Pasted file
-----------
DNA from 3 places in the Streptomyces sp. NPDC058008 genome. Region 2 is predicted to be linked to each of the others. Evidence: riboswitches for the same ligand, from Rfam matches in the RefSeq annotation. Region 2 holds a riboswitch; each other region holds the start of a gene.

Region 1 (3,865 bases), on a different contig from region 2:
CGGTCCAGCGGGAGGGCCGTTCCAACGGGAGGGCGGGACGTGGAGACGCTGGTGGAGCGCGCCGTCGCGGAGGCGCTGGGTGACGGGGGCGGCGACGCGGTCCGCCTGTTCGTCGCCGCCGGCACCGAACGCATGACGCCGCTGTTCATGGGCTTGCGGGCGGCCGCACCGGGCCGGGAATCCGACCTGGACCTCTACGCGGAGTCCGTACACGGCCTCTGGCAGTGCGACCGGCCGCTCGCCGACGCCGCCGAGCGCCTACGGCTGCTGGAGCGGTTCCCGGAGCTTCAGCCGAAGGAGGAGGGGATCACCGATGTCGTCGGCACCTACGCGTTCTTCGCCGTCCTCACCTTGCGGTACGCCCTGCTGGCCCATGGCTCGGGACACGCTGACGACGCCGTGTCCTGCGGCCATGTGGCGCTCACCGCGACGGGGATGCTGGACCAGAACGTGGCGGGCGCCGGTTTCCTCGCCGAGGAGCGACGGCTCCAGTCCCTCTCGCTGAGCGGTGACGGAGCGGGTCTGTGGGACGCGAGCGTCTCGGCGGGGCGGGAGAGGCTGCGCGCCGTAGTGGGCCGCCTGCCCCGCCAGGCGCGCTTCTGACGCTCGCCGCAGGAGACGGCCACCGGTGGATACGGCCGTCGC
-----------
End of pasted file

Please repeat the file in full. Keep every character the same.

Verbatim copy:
DNA from 3 places in the Streptomyces sp. NPDC058008 genome. Region 2 is predicted to be linked to each of the others. Evidence: riboswitches for the same ligand, from Rfam matches in the RefSeq annotation. Region 2 holds a riboswitch; each other region holds the start of a gene.

Region 1 (3,865 bases), on a different contig from region 2:
CGGTCCAGCGGGAGGGCCGTTCCAACGGGAGGGCGGGACGTGGAGACGCTGGTGGAGCGCGCCGTCGCGGAGGCGCTGGGTGACGGGGGCGGCGACGCGGTCCGCCTGTTCGTCGCCGCCGGCACCGAACGCATGACGCCGCTGTTCATGGGCTTGCGGGCGGCCGCACCGGGCCGGGAATCCGACCTGGACCTCTACGCGGAGTCCGTACACGGCCTCTGGCAGTGCGACCGGCCGCTCGCCGACGCCGCCGAGCGCCTACGGCTGCTGGAGCGGTTCCCGGAGCTTCAGCCGAAGGAGGAGGGGATCACCGATGTCGTCGGCACCTACGCGTTCTTCGCCGTCCTCACCTTGCGGTACGCCCTGCTGGCCCATGGCTCGGGACACGCTGACGACGCCGTGTCCTGCGGCCATGTGGCGCTCACCGCGACGGGGATGCTGGACCAGAACGTGGCGGGCGCCGGTTTCCTCGCCGAGGAGCGACGGCTCCAGTCCCTCTCGCTGAGCGGTGACGGAGCGGGTCTGTGGGACGCGAGCGTCTCGGCGGGGCGGGAGAGGCTGCGCGCCGTAGTGGGCCGCCTGCCCCGCCAGGCGCGCTTCTGACGCTCGCCGCAGGAGACGGCCACCGGTGGATACGGCCGTCGC